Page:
The amplicon sequences of the partial 17 kDa gene obtained from H. longicornis demonstrated 99.4–100% similarity to previously reported molecular sequences from H. longicornis that phylogenetically clustered with Rickettsia sp. HIR/D91, Rickettsia sp. 71-8, Rickettsia sp. HI550 and Rickettsia sp. LON-2, LON-13. Similarly, ompA sequences of positive pools of H. longicornis demonstrated 99.3–100% similarity to sequences of rickettsiae from H. longicornis previously reported as Rickettsia sp. HIR/D91, Rickettsia sp. LON-2, LON-13, Rickettsia sp. HI550 and Rickettsia sp. FUJ98, that are similar, but distinct from R. japonica. Phylogenetic analysis showed a close relationship between rickettsial isolates from H. longicornis from the southwestern provinces of Korea and rickettsial isolates from H. longicornis from other Asian countries (Figs. 2 and 3).
Fig. 2
Fig. 2

Phylogenetic tree based on 342 bp of the 17 kDa outer membrane protein gene of Rickettsia species

Fig. 3
Fig. 3

Phylogenetic tree based on 443 bp of ompA gene of Rickettsia species

The amplicon sequence of the partial 17 kDa gene for one positive pool of H. flava demonstrated 99.7% similarity to previously reported Rickettsia sp. 17-kDa-005 that clustered with R. montanensis and R. raoultii (Fig. 2). The amplicon sequences of the partial 17 kDa gene and ompA genes from seven pools of I. nipponensis demonstrated 100% and 98.7–98.9% similarity, respectively, to previously reported R. monacensis IrR/Munich (Figs. 2 and 3).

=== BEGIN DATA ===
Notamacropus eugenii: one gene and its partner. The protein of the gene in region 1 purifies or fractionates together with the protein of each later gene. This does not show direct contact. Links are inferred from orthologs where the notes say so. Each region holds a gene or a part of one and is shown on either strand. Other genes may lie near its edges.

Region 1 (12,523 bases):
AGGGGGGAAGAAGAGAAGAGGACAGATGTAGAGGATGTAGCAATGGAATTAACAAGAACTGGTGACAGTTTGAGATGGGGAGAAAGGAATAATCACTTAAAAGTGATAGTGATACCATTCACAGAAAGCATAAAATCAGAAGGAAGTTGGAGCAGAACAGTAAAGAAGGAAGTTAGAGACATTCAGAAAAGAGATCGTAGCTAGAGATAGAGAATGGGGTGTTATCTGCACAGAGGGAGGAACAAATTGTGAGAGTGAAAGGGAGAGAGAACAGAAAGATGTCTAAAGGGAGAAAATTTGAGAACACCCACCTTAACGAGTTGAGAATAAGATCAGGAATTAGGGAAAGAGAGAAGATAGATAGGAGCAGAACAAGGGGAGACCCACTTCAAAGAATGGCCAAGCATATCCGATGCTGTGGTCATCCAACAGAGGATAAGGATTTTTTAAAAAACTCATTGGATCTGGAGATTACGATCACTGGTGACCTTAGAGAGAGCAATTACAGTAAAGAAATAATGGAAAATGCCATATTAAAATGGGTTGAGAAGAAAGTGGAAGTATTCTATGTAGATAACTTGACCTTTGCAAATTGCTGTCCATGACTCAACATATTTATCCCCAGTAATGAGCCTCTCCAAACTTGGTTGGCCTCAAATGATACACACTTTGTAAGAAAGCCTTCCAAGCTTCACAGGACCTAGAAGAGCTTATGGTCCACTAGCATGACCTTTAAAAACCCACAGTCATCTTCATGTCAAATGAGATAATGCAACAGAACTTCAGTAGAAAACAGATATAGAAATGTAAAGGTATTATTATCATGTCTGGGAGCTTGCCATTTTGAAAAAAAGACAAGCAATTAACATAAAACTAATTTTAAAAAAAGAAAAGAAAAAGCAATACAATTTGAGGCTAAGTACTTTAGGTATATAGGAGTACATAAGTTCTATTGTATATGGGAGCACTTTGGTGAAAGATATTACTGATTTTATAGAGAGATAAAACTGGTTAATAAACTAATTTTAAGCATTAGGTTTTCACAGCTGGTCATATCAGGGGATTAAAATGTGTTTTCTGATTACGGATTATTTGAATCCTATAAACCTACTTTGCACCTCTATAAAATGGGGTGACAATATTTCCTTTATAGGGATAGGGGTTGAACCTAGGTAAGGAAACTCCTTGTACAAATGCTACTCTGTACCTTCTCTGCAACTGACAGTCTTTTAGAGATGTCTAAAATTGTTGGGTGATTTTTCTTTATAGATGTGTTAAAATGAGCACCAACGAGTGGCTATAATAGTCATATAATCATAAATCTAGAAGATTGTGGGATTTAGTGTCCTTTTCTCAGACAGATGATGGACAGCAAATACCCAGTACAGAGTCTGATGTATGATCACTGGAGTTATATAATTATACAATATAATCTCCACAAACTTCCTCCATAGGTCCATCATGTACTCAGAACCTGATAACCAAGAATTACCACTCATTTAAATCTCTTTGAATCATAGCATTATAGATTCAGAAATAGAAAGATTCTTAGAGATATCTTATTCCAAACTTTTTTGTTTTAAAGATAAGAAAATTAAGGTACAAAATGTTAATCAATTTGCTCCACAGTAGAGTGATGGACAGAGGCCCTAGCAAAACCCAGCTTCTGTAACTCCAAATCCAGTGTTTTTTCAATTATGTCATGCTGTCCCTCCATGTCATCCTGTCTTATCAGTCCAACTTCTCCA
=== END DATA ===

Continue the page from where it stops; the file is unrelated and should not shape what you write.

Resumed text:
Discussion

Tick-borne rickettsiae are obligate intracellular bacteria belonging to the genus Rickettsia, many of which are of medical importance [2729]. Clinically, tick-borne rickettsioses present with mild to life threatening signs and symptoms that include: an eschar (not always indicated) that is present 1–2 days prior to the onset of headache and fever (39.5–40.0 °C), and a characteristic rash 1–2 days after the onset of fever that can last for 2–3 weeks. Tick-borne infections are often reported as non-specific febrile diseases due to the lack of specific clinical signs and symptoms and diagnostic assays effective early in the process of disease [2729]. In the USA, there were a total of 3,649 cases of rickettsioses reported between 1997–2002 and more than 1,500 cases reported annually since 2005 (www.cdc.gov/rmsf/stats/index.html). This increase in reporting may be due to the fact that rickettsioses are becoming more widely recognized [1, 29]. In addition to disease producing tick-borne rickettsiae, many rickettsiae (e.g. R. bellii, R. canadensis, R. asiatica, R. hoogstraalii, R. montanensis, R. rhipicephali and R. tamurae) have not been identified as pathogens and therefore are often referred to as non-pathogenic or of unknown pathogenicity. To further complicate matters, with the discovery of numerous new Rickettsia spp. in ticks using molecular tools, their role as causative agents of diseases of medical and veterinary importance has not been established, in part owing to lack of diagnostic tools for pathogen detection, rather than for antibodies [29].